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United States Department of Agriculture

Agricultural Research Service

Title: Using Light Attenuation to Estimate Leafy Spurge Impacts on Forage Production

Authors
item Rinella, Matthew
item Sheley, Roger

Submitted to: Rangeland Ecology and Management
Publication Type: Peer Reviewed Journal
Publication Acceptance Date: April 28, 2006
Publication Date: July 1, 2006
Repository URL: http://ars.usda.gov/SP2UserFiles/Place/54340000/Publications/UsingLightAttenuation.pdf
Citation: Rinella, M.J., Sheley, R.L. 2006. Using light attenuation to estimate leafy spurge impacts on forage production. Rangeland Ecology and Management 59(4):431-437.

Interpretive Summary: Rangeland managers often focus management efforts on suppressing weed populations in hopes that forage production will increase. The magnitude of grass response to rangeland weed suppression helps determine if these management efforts are warranted. Unfortunately, techniques for predicting grass response to weed suppression are not widely available. This is partly because data on weed abundances per unit area are needed to predict grass response, and gathering these data with currently available techniques is extremely time-consuming. In this paper, we explore a rapidly measured index (< 2 minutes per sample location) that is highly correlated with weed (i.e. leafy spurge) abundance per unit area. The index is based on the shading leafy spurge caused when it was grown in combination with grasses in 2 field experiments. We used the shading index to develop an equation that predicts grass response to leafy spurge suppression. Model evaluations led us to believe that the equation is an accurate predictor of grass response to leafy spurge suppression. Light attenuation could prove useful for quantifying some weed impacts.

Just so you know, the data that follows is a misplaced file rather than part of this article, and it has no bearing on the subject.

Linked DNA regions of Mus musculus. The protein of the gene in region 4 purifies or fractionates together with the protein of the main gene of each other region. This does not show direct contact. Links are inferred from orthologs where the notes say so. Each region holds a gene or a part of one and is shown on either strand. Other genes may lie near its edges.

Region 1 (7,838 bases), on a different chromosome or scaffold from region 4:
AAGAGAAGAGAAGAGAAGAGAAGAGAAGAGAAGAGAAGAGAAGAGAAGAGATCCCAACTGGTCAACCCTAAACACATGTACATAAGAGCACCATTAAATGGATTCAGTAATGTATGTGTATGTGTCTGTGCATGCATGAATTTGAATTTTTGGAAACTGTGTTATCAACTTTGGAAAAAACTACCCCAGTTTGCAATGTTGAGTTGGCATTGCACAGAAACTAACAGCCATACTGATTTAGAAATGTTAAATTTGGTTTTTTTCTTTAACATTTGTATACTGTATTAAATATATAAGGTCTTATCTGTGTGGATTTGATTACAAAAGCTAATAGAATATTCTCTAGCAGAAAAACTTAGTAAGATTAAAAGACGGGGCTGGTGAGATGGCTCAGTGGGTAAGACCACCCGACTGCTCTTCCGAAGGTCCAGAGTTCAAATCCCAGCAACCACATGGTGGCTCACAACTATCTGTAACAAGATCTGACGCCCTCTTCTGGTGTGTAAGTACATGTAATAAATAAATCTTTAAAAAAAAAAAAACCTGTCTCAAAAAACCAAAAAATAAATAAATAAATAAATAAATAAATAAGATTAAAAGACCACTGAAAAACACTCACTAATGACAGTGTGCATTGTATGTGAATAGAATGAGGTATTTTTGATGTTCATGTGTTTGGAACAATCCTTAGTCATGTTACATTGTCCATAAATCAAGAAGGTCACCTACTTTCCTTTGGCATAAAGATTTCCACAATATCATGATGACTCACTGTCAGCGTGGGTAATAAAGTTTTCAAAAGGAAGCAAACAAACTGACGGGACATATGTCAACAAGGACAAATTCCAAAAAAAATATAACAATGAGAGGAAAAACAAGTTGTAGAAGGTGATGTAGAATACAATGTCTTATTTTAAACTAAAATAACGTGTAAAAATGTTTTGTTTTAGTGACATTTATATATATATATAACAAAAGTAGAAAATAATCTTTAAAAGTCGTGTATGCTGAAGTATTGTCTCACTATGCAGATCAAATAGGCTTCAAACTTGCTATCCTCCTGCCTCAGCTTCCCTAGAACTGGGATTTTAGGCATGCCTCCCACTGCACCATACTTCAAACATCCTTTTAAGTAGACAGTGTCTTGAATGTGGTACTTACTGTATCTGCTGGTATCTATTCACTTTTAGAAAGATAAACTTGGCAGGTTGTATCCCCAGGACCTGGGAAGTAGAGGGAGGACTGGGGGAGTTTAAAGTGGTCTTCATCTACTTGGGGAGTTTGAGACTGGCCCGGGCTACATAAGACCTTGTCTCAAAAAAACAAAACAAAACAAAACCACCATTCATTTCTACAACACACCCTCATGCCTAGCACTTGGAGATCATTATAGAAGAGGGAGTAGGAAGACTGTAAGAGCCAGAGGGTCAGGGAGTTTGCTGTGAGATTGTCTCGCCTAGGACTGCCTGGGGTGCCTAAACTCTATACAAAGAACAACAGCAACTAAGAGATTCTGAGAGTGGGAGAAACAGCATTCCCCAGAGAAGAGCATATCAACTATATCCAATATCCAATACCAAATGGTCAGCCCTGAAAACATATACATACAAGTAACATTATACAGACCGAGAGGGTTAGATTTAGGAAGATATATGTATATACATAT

Technical Abstract: Rangeland managers often focus management efforts on suppressing weed populations in hopes that forage production will increase. The magnitude of grass response to rangeland weed suppression helps determine if these management efforts are warranted. Unfortunately, techniques for predicting grass response to weed suppression are not widely available. This is partly because data on weed abundances per unit area are needed to predict grass response, and gathering these data with currently available techniques is extremely time-consuming. In this paper, we explore a rapidly measured index (< 2 minutes per sample location) that is highly correlated with weed (i.e. leafy spurge Euphorbia esula L.) abundance per unit area. The index is based on the light attenuation leafy spurge caused when it was grown in combination with perennial grasses in 2 field experiments. We used the light attenuation index to develop a probabilistic model that predicts grass response to leafy spurge suppression. Predictive ability of the model was assessed by comparing model predictions to data from 3 published experiments where herbicides suppressed leafy spurge. The herbicide experiment data fell within the range of values (i.e. credibility interval) the model predicted even though the model development site and the herbicide experiment sites were separated by several hundred kilometers and were measured during different years. Therefore, we conclude that the model’s predictive capability is not compromised dramatically by spatial and temporal variation. Light attenuation could prove useful for quantifying some weed impacts.

Last Modified: 10/30/2014
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